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M. Bakri Musa

Seeing Malaysia My Way

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Location: Morgan Hill, California, United States

Malaysian-born Bakri Musa writes frequently on issues affecting his native land. His essays have appeared in the Far Eastern Economic Review, Asiaweek, International Herald Tribune, Education Quarterly, SIngapore's Straits Times, and The New Straits Times. His commentary has aired on National Public Radio's Marketplace. His regular column Seeing It My Way appears in Malaysiakini. Bakri is also a regular contributor to th eSun (Malaysia). He has previously written "The Malay Dilemma Revisited: Race Dynamics in Modern Malaysia" as well as "Malaysia in the Era of Globalization," "An Education System Worthy of Malaysia," "Seeing Malaysia My Way," and "With Love, From Malaysia." Bakri's day job (and frequently night time too!) is as a surgeon in private practice in Silicon Valley, California. He and his wife Karen live on a ranch in Morgan Hill. This website is updated twice a week on Sundays and Wednesdays at 5 PM California time.

Sunday, December 17, 2017

Opening Minds Through Trade and Commerce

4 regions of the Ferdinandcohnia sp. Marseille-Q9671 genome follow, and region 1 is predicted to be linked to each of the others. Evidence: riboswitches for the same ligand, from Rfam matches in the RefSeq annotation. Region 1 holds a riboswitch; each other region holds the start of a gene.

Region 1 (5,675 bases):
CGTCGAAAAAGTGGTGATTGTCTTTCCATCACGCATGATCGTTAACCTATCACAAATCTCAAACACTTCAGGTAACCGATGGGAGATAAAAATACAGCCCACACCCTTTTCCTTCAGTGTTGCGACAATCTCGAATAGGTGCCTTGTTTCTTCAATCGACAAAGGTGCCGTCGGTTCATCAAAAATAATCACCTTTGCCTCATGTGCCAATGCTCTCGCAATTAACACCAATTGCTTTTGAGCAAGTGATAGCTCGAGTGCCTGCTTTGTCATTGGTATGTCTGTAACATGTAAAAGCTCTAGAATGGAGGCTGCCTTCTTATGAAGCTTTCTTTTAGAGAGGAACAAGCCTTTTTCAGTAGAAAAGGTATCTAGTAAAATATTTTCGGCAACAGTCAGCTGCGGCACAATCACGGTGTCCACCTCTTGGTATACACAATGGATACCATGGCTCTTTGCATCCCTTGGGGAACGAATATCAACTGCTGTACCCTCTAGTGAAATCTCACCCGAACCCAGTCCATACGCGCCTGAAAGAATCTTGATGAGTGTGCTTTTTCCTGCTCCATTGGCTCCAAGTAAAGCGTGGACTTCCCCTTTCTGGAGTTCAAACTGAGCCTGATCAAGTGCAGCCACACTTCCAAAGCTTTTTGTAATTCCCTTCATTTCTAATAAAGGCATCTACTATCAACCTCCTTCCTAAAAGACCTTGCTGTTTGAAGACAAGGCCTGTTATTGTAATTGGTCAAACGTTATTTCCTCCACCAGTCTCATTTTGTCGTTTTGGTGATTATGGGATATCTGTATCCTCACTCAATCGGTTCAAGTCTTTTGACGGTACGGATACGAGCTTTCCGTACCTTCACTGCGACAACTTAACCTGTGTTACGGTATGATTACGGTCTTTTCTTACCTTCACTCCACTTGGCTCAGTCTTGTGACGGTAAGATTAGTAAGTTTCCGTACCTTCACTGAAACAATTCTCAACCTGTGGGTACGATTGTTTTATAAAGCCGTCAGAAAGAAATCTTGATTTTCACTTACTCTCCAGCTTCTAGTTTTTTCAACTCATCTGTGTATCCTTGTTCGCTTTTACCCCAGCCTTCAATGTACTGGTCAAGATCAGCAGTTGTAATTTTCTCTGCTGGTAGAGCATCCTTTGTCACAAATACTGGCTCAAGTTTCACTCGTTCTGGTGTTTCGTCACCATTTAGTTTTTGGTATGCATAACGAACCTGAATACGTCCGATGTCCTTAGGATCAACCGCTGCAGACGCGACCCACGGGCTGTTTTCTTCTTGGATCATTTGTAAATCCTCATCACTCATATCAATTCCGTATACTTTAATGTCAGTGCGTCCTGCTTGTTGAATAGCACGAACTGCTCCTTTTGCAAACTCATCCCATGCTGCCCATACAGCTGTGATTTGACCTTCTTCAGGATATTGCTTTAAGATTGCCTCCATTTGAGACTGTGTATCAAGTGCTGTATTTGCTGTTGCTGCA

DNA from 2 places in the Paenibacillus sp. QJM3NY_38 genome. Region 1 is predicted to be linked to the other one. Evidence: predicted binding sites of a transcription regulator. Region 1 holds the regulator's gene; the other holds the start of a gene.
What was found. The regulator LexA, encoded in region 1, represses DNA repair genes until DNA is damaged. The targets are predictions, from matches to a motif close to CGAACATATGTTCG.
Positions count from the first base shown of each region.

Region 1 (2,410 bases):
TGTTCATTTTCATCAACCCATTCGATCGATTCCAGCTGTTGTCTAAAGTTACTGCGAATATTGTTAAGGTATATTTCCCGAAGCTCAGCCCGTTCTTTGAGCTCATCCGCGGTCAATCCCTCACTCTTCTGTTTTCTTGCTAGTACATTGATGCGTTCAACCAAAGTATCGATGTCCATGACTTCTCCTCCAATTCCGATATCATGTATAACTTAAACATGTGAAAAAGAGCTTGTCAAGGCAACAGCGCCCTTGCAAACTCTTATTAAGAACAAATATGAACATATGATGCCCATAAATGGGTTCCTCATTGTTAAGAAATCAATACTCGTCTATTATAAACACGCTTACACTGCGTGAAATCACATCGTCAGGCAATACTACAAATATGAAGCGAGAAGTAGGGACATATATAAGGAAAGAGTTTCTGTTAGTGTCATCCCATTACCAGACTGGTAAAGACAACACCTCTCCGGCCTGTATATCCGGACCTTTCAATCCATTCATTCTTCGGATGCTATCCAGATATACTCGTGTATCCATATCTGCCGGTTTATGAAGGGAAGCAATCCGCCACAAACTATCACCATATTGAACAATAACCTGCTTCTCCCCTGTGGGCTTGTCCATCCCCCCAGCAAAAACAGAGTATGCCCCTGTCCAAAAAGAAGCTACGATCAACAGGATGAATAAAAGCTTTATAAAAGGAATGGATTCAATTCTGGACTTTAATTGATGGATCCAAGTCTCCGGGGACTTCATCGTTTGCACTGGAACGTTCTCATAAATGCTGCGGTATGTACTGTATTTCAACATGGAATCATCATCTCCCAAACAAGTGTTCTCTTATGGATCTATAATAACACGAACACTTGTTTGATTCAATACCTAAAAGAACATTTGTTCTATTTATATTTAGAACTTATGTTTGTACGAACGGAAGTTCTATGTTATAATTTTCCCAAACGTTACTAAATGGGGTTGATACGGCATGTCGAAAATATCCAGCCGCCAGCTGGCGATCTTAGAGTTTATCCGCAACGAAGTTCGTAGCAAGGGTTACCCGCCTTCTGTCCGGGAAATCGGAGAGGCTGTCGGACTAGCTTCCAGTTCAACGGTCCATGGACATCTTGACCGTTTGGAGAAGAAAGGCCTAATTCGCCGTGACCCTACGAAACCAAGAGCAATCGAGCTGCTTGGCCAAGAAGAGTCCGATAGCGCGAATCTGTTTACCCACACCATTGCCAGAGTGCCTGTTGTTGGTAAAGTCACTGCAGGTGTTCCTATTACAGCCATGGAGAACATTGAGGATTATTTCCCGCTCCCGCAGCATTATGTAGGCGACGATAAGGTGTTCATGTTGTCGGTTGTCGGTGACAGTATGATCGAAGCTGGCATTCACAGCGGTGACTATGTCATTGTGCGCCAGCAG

Opening Minds Through Trade and Commerce
M. Bakri Musa
www.bakrimusa.com

Let there be amongst you traffic and trade by mutual goodwill. —Surah An-Nisaa (The Women) (4:29)
Long before there was the National Language Act, and certainly long before today’s outspoken champions of Malay language were even born, Chinese hawkers and Tamil kacang putih (fried nuts) sellers plying their trade in Malay kampungs knew that to be successful they had to speak the language of their customers. Nobody asked or demanded that they do so but intuitively they learned that they could not make their living if they could not speak Malay.
            Those traders went beyond, at least the successful ones. They also learned a little bit about Malay culture, or at least those elements that would impact their trade. For example, they changed their hours of trading during fasting months and would include additional offerings during Hari Raya.
            Those hawkers also figured out something else; put beer and bacon on their carts and they would lose their Malay customers overnight. Both may be highly profitable and would add Chinese housewives to the customer base, but that expansion would not make up for the loss of the Malay market.